• Calendar of EventsCalendar of Events
  • View our schedule and join us for our programs, events, and prayer, keeping the Armenian spirit alive in Washington DC.

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  • Shnorhali SchoolShnorhali School
  • Teaching the love of God and pride in Armenian culture helping our children live active Armenian Christian lives.

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  • Food FestivalsFood Festivals
  • Armenian Food Festivals are held three times each year bringing authentic and delectable Armenian cooking to our area.

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  • Dining Hall RentalDining Hall Rental
  • Our spacious dining room and facilities are available to rent for your next event with a professional commercial kitchen.

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  • OrdinationHome Blessing
  • For Armenians, the home has always been the center of family life, the sacred space in which we celebrate life and gather for important events. Our home is our sanctuary from the outside world. It is a place of spiritual refuge and peace, a place where God’s loving presence can be felt. When we think of what home means to us, we might imagine a place that represents family, life, happiness, joy, sorrow, and all the memories which can encompass a lifetime.

    A beautiful tradition in the Armenian Church which emphasizes the importance of the home and family is the home blessing service. This tradition has its roots in Apostolic times when filled with the joy of our Lords’ Birth (Nativity) or Resurrection (Easter) the Disciples and followers of Jesus would go to the houses of all the faithful bringing the blessing of the Good News to their homes. Likewise, the customary time of the year when Armenian homes are blessed are Eastertide (the fifty days after Easter), Christmastide (the forty days after Christmas until February 14, the Feast of the Presentation), and after having moved into a new home.

    The beauty and the significance of the home blessing is the imparting of God’s protective power over the Christian home, with all its gifts and the family who dwells therein. In addition, the Armenian Church has always valued the family and its integral role as a base and strength of the nation.

    When a home blessing is conducted the family members gather together with the priest and a service takes place in which symbolic life-giving gifts are sanctified. The priest gathers bread, water and salt and sanctifies each one through prayers, hymns, and biblical readings.

    Scripture is filled with different imageries and ideas that impart a special significance to the bread. It is represented as a sustainer of life which is best underlined by the metaphorical use of “bread” in the New Testament. The greatest example of this is Jesus’ discourse which followed His miracle of feeding five hundred with only five loaves of bread and two fish. The next day when the eager multitude came to look for Him, the Lord said: “I am the living bread that came down from heaven. If anyone eats of this bread, he will live forever.” He then added, “This bread is my flesh, which I will give for the life of the world” (Jn. 6:51).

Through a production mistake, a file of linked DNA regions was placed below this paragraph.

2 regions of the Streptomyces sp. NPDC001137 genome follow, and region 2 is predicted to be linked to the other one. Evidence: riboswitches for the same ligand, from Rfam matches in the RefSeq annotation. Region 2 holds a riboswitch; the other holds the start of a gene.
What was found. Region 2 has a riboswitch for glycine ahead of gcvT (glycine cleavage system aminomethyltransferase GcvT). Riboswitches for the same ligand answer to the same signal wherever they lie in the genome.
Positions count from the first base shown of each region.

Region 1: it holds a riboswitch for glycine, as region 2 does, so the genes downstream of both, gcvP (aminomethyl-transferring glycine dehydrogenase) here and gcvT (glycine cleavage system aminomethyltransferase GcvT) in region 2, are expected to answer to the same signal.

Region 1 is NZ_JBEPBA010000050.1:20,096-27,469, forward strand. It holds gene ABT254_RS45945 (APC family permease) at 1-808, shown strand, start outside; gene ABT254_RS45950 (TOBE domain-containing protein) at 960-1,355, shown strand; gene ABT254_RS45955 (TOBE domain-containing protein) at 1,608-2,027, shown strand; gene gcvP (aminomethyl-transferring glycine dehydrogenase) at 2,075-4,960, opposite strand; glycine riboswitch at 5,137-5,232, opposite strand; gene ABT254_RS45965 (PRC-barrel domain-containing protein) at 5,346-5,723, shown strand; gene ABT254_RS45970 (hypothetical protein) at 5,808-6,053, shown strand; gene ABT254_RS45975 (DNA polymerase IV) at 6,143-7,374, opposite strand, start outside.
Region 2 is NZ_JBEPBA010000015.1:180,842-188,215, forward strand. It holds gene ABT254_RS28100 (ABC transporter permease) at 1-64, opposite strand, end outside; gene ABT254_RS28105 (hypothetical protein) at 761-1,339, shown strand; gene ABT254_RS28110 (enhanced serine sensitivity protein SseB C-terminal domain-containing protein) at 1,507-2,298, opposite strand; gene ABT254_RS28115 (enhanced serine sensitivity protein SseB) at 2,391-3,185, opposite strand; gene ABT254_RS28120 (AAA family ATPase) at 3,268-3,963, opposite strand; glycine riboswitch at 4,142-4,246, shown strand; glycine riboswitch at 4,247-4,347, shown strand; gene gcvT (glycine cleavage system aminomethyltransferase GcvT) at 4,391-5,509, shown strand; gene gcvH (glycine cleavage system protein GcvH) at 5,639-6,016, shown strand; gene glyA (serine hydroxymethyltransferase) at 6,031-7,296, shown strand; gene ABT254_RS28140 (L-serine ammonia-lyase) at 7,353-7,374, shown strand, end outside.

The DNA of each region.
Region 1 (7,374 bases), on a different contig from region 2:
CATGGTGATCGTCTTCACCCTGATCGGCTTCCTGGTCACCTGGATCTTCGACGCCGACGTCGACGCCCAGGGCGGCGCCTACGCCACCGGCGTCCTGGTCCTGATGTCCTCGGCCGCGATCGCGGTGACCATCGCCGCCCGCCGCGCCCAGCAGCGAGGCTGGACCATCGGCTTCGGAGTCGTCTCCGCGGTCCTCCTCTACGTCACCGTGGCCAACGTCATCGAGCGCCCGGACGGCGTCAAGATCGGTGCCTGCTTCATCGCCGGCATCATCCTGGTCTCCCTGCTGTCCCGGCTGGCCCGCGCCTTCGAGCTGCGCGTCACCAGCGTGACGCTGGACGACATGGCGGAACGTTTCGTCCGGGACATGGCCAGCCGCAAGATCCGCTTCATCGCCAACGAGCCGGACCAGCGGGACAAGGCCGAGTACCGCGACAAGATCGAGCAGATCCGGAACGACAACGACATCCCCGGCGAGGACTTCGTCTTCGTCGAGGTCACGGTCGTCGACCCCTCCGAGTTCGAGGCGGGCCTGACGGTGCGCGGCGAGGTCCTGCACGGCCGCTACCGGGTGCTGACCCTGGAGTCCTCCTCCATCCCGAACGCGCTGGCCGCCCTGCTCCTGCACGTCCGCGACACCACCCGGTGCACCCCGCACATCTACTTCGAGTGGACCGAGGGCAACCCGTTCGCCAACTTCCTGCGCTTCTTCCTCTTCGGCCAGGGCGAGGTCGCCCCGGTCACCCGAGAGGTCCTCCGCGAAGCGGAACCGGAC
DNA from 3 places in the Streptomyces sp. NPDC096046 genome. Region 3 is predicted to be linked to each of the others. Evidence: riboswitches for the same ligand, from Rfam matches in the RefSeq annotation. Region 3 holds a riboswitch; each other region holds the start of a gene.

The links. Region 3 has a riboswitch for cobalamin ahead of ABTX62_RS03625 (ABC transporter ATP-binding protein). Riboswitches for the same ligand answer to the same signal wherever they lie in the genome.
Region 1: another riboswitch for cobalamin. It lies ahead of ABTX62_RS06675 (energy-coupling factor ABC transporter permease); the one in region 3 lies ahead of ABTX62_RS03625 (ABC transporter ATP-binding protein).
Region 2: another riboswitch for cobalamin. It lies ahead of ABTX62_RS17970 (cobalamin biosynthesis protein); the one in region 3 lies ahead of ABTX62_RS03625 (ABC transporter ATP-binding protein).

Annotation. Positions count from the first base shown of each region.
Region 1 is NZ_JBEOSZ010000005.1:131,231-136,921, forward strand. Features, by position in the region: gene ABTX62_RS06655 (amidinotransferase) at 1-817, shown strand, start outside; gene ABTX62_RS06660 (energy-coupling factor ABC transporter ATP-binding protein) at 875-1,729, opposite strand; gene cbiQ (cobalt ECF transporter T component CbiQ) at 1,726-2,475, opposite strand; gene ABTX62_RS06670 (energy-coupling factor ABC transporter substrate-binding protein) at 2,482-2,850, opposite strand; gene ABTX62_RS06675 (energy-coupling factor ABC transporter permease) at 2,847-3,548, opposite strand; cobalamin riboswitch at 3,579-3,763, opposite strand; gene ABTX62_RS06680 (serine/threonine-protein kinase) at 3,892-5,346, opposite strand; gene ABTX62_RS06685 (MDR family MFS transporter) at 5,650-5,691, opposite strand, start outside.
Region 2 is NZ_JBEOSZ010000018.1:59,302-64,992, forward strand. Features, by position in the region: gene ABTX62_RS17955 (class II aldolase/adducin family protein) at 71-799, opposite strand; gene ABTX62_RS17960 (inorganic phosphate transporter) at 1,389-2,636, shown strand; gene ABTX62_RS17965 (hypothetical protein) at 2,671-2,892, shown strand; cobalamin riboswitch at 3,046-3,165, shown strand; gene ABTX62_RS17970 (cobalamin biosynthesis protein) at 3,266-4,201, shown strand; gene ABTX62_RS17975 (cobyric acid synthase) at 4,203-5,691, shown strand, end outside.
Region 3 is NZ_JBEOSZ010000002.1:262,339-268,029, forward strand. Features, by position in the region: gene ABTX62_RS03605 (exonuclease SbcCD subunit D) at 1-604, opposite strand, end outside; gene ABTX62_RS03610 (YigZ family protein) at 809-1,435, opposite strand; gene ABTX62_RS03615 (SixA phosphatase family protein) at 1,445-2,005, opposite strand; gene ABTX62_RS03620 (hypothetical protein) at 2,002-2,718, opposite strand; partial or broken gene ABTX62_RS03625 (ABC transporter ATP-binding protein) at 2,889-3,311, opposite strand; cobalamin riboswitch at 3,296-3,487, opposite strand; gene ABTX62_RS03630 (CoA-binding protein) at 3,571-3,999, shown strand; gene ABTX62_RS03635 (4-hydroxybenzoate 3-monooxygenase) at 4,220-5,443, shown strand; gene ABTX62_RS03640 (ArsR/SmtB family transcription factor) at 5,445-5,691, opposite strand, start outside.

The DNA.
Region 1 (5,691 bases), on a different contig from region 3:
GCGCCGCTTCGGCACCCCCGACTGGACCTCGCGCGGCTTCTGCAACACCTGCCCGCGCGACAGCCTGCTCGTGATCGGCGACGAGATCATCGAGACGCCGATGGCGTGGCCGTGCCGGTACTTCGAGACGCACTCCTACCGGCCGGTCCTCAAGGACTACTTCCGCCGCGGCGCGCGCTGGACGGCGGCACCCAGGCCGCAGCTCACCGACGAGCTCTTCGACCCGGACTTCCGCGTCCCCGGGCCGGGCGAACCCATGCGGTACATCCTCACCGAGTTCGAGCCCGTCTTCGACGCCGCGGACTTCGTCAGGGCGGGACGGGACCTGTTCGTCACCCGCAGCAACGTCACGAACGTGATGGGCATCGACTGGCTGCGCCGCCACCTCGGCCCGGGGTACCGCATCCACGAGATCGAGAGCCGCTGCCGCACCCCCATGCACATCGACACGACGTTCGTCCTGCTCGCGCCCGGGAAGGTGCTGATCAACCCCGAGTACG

Another essential element, without which sustenance of life would have been impossible, is the water. From the very first verses of the Bible we have reference to the water, when God separated water from the sky and created land and seas. Water, in the scripture, is also associated with blessing, cleansing from defilement and as a life giving substance. When we are baptized we become born again through the water and spirit (Jn. 3:1-14). Our sins are cleansed by “washing with water through the word”(Eph. 5:26).

    As with bread and water another important element for sustenance is salt. Salt is connected to purity and the Romans used to say that it is pure because it comes from the two purest things of all - from sun and sea. Salt also has the quality to preserve things. However, one of the greatest qualities of salt that we all appreciate is that it flavors and gives taste. Christ called his disciples the “salt of the earth” who by their commitment, like salt, enrich the lives of many.

    During the home blessing there is also incense burned, which is, of course, the symbol of our prayers rising to God. As the psalmist proclaims “May my prayer be set before you like incense; may the lifting up of my hands be like the evening sacrifice.” (Psalm 141:2)

    At the conclusion of the service it is a custom in some communities for the priest to present the family with Nushkhar, a round, unleavened Communion wafer, which symbolizes our Lord’s presence within that household and His protective seal over the family.

    Unfortunately, this beautiful and meaningful ceremony, with many other traditions of our Church, is slowly disappearing in today’s secular society. The necessity of God’s blessings and protection was in demand in the past and we crave it even more desperately today.

    St. Mary encourages its congregation to invite the Pastor over for a traditional Home Blessing to restore the peace of Christ to your household and to bestow His manifold blessings upon your family.
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